Kaprielian keeping things in perspective at camp

Yankees have high expectations for prospect, who's taking it one day at time

Kaprielian keeping things in perspective at camp

TAMPA, Fla. -- Bring up James Kaprielian's name to a Yankees official this spring, and the likely response will be a smile and a knowing nod. The team's expectations for the hurler seem sky high, with even managing general partner Hal Steinbrenner voicing hope that he makes it to the Majors this year.

Kaprielian was the Yankees' No. 1 Draft selection last year out of UCLA, marking their highest pick (16th overall) since 1993. Scouts believe he is a safe bet to develop into a big league starter, but as he experiences his first Spring Training, the right-hander is trying to keep it all in perspective.

"It's exciting, but at the same time, I just want to take it day to day," Kaprielian said on Sunday. "One of the biggest things that I believe is you can't look too far ahead. I'm just trying to be present every single day. If I'm able to do that, I think I'm going to put myself in a good opportunity for the future just by being present now and working for now."

Kaprielian is currently rated as the Yankees' No. 3 prospect by MLBPipeline.com. Gary Denbo, the Yankees' vice president of player development, said that the team's amateur scouting department did a "tremendous job" in pursuing the athletic hurler, who turns 22 in March.

"Physically, he's very gifted," Denbo said. "I think he's a guy that could probably step off the mound and go play some other positions. He's that kind of an athlete. We'll see how he's able to develop and gain experience, but I think this camp is going to be very valuable for him. We hope that he develops quickly and he's able to help us in the rotation as soon as possible."

Kaprielian agreed to a $2.65 million signing bonus in July and made his professional debut late last season, going 0-1 with a 3.97 ERA in five games (three starts) for the Gulf Coast Yankees and Class A short season Staten Island, where he also made a couple of postseason starts.

"It was a good opportunity to get my feet wet a little bit," Kaprielian said. "It was a short period, but it was good. I came into instructs, and they had me on a pitch count and wanted me to get up to a certain amount of innings. It was good. I was able to get comfortable with the organization and meet some of the guys."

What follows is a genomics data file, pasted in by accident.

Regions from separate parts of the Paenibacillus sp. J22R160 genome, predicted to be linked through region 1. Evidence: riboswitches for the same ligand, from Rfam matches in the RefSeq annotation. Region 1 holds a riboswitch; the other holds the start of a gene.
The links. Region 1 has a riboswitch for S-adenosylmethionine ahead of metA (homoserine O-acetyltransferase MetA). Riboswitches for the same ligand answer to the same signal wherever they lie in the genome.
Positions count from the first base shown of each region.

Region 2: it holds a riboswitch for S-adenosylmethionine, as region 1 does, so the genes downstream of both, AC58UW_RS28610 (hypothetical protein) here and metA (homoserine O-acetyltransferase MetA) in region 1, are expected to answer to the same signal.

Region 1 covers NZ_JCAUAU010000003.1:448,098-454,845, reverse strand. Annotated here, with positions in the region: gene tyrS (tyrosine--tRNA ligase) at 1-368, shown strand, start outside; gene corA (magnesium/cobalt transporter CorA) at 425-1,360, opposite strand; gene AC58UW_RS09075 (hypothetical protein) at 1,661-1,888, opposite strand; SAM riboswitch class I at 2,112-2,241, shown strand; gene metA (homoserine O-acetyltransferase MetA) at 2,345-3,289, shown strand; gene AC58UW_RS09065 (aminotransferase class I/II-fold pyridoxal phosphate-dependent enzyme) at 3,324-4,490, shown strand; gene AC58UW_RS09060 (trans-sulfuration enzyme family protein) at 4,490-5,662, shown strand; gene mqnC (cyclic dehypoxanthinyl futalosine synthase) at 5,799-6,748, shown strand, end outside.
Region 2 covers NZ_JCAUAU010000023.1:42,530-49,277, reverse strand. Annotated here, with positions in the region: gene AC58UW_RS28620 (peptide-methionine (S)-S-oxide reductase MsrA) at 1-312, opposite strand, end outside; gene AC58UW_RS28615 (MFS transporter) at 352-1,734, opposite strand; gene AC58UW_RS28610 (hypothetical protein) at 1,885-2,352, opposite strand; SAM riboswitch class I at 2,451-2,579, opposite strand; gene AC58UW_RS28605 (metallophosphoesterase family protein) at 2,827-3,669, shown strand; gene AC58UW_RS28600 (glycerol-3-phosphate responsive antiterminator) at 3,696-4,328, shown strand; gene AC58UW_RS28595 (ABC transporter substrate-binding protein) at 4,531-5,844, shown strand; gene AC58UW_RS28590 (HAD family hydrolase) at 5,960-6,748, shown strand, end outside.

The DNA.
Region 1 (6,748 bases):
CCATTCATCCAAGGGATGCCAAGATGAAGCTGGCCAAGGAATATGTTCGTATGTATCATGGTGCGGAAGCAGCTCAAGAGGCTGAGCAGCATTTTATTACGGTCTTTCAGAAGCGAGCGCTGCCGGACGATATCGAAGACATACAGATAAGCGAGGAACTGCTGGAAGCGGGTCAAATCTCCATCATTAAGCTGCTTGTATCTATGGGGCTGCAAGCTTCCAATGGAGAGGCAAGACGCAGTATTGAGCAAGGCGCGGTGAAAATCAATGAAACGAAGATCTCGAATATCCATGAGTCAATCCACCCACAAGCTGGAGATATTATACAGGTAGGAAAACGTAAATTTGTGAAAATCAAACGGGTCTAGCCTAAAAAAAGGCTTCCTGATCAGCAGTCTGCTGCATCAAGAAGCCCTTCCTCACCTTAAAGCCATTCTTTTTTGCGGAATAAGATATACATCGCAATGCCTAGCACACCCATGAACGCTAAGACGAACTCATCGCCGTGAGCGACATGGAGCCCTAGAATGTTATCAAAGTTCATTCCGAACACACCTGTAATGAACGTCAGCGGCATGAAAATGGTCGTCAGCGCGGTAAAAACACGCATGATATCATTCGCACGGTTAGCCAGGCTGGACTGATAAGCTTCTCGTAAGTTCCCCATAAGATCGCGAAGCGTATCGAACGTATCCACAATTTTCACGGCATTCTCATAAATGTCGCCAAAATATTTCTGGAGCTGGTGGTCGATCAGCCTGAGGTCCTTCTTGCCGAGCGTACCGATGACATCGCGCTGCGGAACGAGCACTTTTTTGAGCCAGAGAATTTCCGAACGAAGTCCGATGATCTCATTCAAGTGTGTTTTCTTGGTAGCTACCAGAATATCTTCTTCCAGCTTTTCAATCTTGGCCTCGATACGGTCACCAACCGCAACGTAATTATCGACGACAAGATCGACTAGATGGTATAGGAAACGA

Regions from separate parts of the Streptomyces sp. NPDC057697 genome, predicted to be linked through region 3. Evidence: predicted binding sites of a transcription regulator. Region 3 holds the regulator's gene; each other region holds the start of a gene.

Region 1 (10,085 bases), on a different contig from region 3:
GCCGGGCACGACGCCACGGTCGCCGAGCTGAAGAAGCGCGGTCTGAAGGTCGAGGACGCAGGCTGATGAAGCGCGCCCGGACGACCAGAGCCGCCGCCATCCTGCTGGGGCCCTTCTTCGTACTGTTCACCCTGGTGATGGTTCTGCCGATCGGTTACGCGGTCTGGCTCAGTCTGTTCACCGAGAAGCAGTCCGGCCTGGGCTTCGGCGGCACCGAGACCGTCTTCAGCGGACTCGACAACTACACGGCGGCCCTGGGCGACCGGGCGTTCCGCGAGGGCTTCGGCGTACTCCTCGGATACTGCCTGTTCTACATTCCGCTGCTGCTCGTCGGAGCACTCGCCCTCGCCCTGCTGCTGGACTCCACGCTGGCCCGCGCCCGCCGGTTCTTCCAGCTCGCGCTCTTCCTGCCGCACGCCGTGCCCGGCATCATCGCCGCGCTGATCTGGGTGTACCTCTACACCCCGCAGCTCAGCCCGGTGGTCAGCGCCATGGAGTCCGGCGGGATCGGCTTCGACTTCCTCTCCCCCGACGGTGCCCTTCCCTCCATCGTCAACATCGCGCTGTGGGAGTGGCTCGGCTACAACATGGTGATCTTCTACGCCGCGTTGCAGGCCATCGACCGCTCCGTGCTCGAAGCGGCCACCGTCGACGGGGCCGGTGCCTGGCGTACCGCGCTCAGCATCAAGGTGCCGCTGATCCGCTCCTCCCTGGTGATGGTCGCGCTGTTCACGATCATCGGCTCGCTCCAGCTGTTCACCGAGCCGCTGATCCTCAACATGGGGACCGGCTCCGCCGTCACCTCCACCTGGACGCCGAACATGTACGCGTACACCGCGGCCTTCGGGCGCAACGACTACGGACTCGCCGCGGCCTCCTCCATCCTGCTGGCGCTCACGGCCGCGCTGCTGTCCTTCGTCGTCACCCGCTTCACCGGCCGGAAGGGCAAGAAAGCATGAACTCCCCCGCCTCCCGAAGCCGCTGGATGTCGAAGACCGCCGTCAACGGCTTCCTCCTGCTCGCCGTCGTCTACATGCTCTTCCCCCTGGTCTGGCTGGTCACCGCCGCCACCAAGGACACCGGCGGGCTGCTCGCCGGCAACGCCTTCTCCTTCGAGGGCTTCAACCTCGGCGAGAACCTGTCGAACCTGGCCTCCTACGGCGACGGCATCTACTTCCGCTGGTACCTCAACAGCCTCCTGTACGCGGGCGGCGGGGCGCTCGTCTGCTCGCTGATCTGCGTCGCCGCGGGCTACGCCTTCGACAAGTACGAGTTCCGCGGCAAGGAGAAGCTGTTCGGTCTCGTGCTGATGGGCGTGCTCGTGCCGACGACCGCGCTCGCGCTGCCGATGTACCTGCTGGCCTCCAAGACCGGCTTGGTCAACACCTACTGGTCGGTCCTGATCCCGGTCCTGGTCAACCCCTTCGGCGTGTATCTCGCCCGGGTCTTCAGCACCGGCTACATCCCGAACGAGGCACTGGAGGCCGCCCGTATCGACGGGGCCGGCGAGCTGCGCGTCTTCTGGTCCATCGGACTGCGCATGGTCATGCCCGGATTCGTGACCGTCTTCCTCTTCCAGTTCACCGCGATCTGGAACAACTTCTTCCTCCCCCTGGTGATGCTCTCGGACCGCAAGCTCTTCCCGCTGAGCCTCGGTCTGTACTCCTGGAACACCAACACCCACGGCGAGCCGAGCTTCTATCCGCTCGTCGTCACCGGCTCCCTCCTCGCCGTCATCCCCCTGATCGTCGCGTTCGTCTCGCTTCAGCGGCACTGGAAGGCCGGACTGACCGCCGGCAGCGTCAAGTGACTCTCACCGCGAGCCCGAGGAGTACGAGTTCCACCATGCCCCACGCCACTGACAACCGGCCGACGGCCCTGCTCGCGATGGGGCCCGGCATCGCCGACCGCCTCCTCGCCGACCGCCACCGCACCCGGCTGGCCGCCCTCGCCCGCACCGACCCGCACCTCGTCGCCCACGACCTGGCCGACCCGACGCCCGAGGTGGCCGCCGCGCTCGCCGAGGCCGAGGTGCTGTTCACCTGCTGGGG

This spring, Kaprielian aims to fine-tune the command of his fastball. He also showed off his changeup, curveball and slider as manager Joe Girardi observed a bullpen session last week.

"He was very much in command of what he was doing, and he seemed very mature on the mound," Girardi said. "I think you're going to want to see him get into a couple games just to see how he reacts in that situation. To me, it looked like a guy that felt like he belonged here, that wasn't serious about his surroundings, wasn't in awe of what was going on."

Kaprielian said that the Yankees were his favorite team while growing up in Tustin, Calif., counting Mariano Rivera and Derek Jeter as his favorite players. He was thrilled to have the opportunity to speak with Jeter and Andy Pettitte at the team's recent Captain's Camp.

"Jeter told us a lot about consistency and how the guys in the big leagues are just more consistent than us," Kaprielian said. "That obviously feels good as a Minor League baseball player. You just want to continue to try to be as consistent as possible to put yourself in the opportunity to help the big league club."

Kaprielian said that he doesn't feel like that is all that far off, but he trusts that the Yankees will know when he is ready to make the jump.

"Obviously, I'm not fighting for a spot in the Yankees' starting rotation right now, but in the future, hopefully," he said. "I want to continue to get better, and I think that's a big thing for me, just trying to get better every day and get that opportunity."

Bryan Hoch is a reporter for MLB.com. Follow him on Twitter @bryanhoch, on Facebook and read his MLBlog, Bombers Beat. This story was not subject to the approval of Major League Baseball or its clubs.